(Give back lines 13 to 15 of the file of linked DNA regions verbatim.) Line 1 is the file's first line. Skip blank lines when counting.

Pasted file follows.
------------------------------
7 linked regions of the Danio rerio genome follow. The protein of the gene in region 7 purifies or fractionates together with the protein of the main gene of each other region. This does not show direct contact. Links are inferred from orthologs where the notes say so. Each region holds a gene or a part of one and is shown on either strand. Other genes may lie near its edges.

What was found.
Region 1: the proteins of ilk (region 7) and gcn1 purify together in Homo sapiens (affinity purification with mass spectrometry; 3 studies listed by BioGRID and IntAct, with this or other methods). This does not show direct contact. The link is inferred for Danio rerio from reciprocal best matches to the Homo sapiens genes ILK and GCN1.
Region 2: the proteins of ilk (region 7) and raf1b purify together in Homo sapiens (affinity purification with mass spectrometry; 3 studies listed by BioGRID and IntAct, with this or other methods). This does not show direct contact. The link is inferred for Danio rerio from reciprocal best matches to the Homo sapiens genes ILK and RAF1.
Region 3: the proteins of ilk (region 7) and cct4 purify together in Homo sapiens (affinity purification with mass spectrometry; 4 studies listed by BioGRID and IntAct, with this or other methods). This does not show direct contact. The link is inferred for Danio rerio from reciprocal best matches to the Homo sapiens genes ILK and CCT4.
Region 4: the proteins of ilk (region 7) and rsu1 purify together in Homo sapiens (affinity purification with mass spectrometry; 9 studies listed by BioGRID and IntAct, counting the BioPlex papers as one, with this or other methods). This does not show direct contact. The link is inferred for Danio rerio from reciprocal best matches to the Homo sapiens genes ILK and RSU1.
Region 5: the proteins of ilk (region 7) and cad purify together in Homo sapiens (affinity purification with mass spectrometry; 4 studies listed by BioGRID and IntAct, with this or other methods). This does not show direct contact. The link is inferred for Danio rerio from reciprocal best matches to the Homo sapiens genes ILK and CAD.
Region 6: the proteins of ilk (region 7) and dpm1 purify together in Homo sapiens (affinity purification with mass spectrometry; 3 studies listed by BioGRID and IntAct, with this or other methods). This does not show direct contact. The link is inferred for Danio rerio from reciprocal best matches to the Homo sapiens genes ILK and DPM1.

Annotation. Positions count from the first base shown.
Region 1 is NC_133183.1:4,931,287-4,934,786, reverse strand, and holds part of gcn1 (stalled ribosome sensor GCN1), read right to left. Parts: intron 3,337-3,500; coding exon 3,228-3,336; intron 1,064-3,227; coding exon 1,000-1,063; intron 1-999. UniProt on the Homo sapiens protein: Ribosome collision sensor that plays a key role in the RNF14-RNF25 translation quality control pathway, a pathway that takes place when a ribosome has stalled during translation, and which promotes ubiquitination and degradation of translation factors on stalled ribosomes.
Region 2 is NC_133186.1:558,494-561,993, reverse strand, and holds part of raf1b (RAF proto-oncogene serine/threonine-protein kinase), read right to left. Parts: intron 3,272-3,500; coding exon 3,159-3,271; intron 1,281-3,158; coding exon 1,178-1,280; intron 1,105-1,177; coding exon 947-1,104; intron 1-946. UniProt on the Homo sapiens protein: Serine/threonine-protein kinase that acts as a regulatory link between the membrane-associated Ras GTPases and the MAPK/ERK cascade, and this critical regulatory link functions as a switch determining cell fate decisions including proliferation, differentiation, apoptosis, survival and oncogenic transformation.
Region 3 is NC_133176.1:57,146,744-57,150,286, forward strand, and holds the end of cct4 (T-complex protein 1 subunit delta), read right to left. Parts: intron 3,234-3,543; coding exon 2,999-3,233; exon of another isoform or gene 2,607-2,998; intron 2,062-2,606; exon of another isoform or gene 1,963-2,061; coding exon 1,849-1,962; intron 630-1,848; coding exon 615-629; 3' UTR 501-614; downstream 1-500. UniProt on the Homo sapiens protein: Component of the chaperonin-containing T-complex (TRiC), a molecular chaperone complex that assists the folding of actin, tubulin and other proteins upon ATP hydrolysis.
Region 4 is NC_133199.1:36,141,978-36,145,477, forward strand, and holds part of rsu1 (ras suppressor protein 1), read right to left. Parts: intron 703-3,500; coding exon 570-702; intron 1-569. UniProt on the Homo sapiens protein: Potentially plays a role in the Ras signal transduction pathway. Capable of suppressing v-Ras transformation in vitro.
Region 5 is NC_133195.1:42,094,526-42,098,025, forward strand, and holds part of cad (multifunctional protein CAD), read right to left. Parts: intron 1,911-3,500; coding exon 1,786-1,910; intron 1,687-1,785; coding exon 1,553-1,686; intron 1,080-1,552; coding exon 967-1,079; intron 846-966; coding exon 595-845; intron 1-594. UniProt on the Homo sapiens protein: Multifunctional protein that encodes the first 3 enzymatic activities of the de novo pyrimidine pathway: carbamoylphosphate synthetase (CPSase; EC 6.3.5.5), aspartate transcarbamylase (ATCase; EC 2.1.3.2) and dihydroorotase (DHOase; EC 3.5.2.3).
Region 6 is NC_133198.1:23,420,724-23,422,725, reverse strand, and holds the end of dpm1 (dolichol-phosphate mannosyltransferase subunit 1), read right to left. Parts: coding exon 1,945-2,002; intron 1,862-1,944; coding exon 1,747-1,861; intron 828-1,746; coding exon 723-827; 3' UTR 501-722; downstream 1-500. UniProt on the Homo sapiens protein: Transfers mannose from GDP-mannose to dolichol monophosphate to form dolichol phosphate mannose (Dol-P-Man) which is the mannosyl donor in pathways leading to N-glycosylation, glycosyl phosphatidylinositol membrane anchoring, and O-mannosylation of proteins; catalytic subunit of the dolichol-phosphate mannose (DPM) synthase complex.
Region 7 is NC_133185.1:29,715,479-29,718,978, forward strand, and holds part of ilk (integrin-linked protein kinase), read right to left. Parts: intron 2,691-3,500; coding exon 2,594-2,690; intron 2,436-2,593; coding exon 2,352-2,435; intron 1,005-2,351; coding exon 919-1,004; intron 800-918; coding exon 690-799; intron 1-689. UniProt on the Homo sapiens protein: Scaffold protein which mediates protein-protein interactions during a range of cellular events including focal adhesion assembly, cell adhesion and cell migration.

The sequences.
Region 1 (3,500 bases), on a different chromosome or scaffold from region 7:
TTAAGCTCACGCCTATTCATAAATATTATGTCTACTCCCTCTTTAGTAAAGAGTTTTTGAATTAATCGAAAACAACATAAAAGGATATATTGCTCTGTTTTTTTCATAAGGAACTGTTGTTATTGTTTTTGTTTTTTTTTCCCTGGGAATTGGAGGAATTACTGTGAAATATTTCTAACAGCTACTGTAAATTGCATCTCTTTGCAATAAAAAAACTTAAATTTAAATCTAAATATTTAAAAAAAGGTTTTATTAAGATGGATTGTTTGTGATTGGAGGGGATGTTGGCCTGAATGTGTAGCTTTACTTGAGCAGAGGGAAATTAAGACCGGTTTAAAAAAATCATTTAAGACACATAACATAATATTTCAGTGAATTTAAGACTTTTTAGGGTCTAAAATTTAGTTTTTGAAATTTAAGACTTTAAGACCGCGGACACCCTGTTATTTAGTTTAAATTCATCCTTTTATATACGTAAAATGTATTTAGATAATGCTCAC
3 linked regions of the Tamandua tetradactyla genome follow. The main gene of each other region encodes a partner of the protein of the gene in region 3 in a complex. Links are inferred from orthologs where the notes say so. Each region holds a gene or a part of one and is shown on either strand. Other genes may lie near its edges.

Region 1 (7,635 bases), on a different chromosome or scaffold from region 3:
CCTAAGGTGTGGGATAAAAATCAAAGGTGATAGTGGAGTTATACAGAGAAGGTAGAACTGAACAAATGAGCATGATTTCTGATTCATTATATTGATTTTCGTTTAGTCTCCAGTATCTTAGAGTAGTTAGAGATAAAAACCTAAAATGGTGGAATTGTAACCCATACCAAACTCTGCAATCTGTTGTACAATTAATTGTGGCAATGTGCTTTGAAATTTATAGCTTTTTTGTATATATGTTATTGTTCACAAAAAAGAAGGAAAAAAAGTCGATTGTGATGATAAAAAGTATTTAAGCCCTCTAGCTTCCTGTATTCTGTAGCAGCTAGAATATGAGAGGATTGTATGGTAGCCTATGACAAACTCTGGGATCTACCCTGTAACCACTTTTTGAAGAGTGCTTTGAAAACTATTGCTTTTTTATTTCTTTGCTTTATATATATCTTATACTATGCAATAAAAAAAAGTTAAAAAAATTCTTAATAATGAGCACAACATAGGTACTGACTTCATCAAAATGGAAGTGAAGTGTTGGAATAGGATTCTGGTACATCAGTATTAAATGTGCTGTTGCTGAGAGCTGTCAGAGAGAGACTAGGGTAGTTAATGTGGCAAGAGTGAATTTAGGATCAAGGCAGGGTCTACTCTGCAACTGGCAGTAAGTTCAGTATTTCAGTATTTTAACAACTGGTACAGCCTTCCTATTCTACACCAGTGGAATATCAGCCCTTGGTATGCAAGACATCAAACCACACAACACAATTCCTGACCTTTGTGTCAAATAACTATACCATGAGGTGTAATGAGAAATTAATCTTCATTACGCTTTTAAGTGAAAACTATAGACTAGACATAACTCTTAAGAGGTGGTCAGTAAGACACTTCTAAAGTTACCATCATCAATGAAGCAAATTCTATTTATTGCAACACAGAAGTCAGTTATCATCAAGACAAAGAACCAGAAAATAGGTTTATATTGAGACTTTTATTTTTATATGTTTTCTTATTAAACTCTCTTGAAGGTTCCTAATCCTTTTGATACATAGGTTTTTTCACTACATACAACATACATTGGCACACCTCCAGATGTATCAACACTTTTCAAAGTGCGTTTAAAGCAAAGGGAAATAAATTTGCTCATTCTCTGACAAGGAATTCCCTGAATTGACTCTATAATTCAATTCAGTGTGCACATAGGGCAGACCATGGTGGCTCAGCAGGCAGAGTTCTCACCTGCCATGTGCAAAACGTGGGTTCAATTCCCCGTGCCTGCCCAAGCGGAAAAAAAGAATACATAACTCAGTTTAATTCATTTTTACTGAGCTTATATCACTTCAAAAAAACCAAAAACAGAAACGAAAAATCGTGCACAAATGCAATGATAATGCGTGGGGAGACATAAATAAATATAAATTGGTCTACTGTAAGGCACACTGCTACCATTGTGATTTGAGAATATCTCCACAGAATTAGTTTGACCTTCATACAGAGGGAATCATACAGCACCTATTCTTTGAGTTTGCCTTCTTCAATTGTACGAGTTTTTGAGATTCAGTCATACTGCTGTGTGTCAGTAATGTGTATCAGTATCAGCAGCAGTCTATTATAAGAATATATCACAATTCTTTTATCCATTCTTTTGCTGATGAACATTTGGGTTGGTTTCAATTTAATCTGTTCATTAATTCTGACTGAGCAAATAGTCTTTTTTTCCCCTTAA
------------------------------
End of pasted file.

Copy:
Region 4 is NC_133199.1:36,141,978-36,145,477, forward strand, and holds part of rsu1 (ras suppressor protein 1), read right to left. Parts: intron 703-3,500; coding exon 570-702; intron 1-569. UniProt on the Homo sapiens protein: Potentially plays a role in the Ras signal transduction pathway. Capable of suppressing v-Ras transformation in vitro.
Region 5 is NC_133195.1:42,094,526-42,098,025, forward strand, and holds part of cad (multifunctional protein CAD), read right to left. Parts: intron 1,911-3,500; coding exon 1,786-1,910; intron 1,687-1,785; coding exon 1,553-1,686; intron 1,080-1,552; coding exon 967-1,079; intron 846-966; coding exon 595-845; intron 1-594. UniProt on the Homo sapiens protein: Multifunctional protein that encodes the first 3 enzymatic activities of the de novo pyrimidine pathway: carbamoylphosphate synthetase (CPSase; EC 6.3.5.5), aspartate transcarbamylase (ATCase; EC 2.1.3.2) and dihydroorotase (DHOase; EC 3.5.2.3).
Region 6 is NC_133198.1:23,420,724-23,422,725, reverse strand, and holds the end of dpm1 (dolichol-phosphate mannosyltransferase subunit 1), read right to left. Parts: coding exon 1,945-2,002; intron 1,862-1,944; coding exon 1,747-1,861; intron 828-1,746; coding exon 723-827; 3' UTR 501-722; downstream 1-500. UniProt on the Homo sapiens protein: Transfers mannose from GDP-mannose to dolichol monophosphate to form dolichol phosphate mannose (Dol-P-Man) which is the mannosyl donor in pathways leading to N-glycosylation, glycosyl phosphatidylinositol membrane anchoring, and O-mannosylation of proteins; catalytic subunit of the dolichol-phosphate mannose (DPM) synthase complex.